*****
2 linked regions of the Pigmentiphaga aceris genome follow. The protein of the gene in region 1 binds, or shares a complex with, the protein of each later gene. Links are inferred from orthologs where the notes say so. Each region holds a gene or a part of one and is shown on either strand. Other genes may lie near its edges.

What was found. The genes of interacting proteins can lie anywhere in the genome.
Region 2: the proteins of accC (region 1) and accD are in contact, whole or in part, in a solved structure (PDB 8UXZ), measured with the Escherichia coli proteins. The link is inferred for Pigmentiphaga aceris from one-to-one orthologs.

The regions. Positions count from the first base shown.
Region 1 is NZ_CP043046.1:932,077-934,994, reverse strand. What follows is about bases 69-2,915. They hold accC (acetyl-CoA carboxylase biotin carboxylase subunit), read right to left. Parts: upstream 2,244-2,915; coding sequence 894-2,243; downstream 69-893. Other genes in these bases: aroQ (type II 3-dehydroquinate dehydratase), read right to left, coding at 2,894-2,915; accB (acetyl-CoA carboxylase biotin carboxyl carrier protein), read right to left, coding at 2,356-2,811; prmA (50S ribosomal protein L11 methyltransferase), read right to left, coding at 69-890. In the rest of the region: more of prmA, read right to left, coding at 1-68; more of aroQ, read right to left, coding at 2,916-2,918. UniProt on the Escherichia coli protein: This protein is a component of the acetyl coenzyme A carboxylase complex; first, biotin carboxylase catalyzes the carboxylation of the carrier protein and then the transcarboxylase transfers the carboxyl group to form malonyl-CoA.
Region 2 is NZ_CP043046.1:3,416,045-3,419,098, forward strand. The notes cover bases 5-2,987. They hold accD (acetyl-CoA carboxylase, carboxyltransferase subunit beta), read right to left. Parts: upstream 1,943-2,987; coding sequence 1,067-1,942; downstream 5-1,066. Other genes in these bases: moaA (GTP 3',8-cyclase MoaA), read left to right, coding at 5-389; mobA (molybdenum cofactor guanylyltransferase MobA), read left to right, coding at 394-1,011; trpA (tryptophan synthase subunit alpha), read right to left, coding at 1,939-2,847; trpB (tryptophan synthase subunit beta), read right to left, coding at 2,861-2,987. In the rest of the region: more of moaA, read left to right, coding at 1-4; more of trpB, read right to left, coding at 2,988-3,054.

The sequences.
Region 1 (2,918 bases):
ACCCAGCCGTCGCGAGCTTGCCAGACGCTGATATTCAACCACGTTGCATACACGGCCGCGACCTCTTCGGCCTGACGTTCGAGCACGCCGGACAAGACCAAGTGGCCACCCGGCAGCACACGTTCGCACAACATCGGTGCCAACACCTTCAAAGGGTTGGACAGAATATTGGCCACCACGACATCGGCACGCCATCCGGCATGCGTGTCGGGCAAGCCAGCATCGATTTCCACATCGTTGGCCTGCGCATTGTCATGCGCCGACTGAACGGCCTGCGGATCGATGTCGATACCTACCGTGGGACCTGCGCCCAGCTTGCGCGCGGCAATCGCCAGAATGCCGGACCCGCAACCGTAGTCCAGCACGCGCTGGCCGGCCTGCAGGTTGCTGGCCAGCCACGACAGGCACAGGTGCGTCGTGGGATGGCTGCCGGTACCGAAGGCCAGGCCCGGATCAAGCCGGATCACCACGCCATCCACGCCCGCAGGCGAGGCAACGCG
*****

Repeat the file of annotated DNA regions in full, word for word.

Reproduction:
2 linked regions of the Pigmentiphaga aceris genome follow. The protein of the gene in region 1 binds, or shares a complex with, the protein of each later gene. Links are inferred from orthologs where the notes say so. Each region holds a gene or a part of one and is shown on either strand. Other genes may lie near its edges.

What was found. The genes of interacting proteins can lie anywhere in the genome.
Region 2: the proteins of accC (region 1) and accD are in contact, whole or in part, in a solved structure (PDB 8UXZ), measured with the Escherichia coli proteins. The link is inferred for Pigmentiphaga aceris from one-to-one orthologs.

The regions. Positions count from the first base shown.
Region 1 is NZ_CP043046.1:932,077-934,994, reverse strand. What follows is about bases 69-2,915. They hold accC (acetyl-CoA carboxylase biotin carboxylase subunit), read right to left. Parts: upstream 2,244-2,915; coding sequence 894-2,243; downstream 69-893. Other genes in these bases: aroQ (type II 3-dehydroquinate dehydratase), read right to left, coding at 2,894-2,915; accB (acetyl-CoA carboxylase biotin carboxyl carrier protein), read right to left, coding at 2,356-2,811; prmA (50S ribosomal protein L11 methyltransferase), read right to left, coding at 69-890. In the rest of the region: more of prmA, read right to left, coding at 1-68; more of aroQ, read right to left, coding at 2,916-2,918. UniProt on the Escherichia coli protein: This protein is a component of the acetyl coenzyme A carboxylase complex; first, biotin carboxylase catalyzes the carboxylation of the carrier protein and then the transcarboxylase transfers the carboxyl group to form malonyl-CoA.
Region 2 is NZ_CP043046.1:3,416,045-3,419,098, forward strand. The notes cover bases 5-2,987. They hold accD (acetyl-CoA carboxylase, carboxyltransferase subunit beta), read right to left. Parts: upstream 1,943-2,987; coding sequence 1,067-1,942; downstream 5-1,066. Other genes in these bases: moaA (GTP 3',8-cyclase MoaA), read left to right, coding at 5-389; mobA (molybdenum cofactor guanylyltransferase MobA), read left to right, coding at 394-1,011; trpA (tryptophan synthase subunit alpha), read right to left, coding at 1,939-2,847; trpB (tryptophan synthase subunit beta), read right to left, coding at 2,861-2,987. In the rest of the region: more of moaA, read left to right, coding at 1-4; more of trpB, read right to left, coding at 2,988-3,054.

The sequences.
Region 1 (2,918 bases):
ACCCAGCCGTCGCGAGCTTGCCAGACGCTGATATTCAACCACGTTGCATACACGGCCGCGACCTCTTCGGCCTGACGTTCGAGCACGCCGGACAAGACCAAGTGGCCACCCGGCAGCACACGTTCGCACAACATCGGTGCCAACACCTTCAAAGGGTTGGACAGAATATTGGCCACCACGACATCGGCACGCCATCCGGCATGCGTGTCGGGCAAGCCAGCATCGATTTCCACATCGTTGGCCTGCGCATTGTCATGCGCCGACTGAACGGCCTGCGGATCGATGTCGATACCTACCGTGGGACCTGCGCCCAGCTTGCGCGCGGCAATCGCCAGAATGCCGGACCCGCAACCGTAGTCCAGCACGCGCTGGCCGGCCTGCAGGTTGCTGGCCAGCCACGACAGGCACAGGTGCGTCGTGGGATGGCTGCCGGTACCGAAGGCCAGGCCCGGATCAAGCCGGATCACCACGCCATCCACGCCCGCAGGCGAGGCAACGCG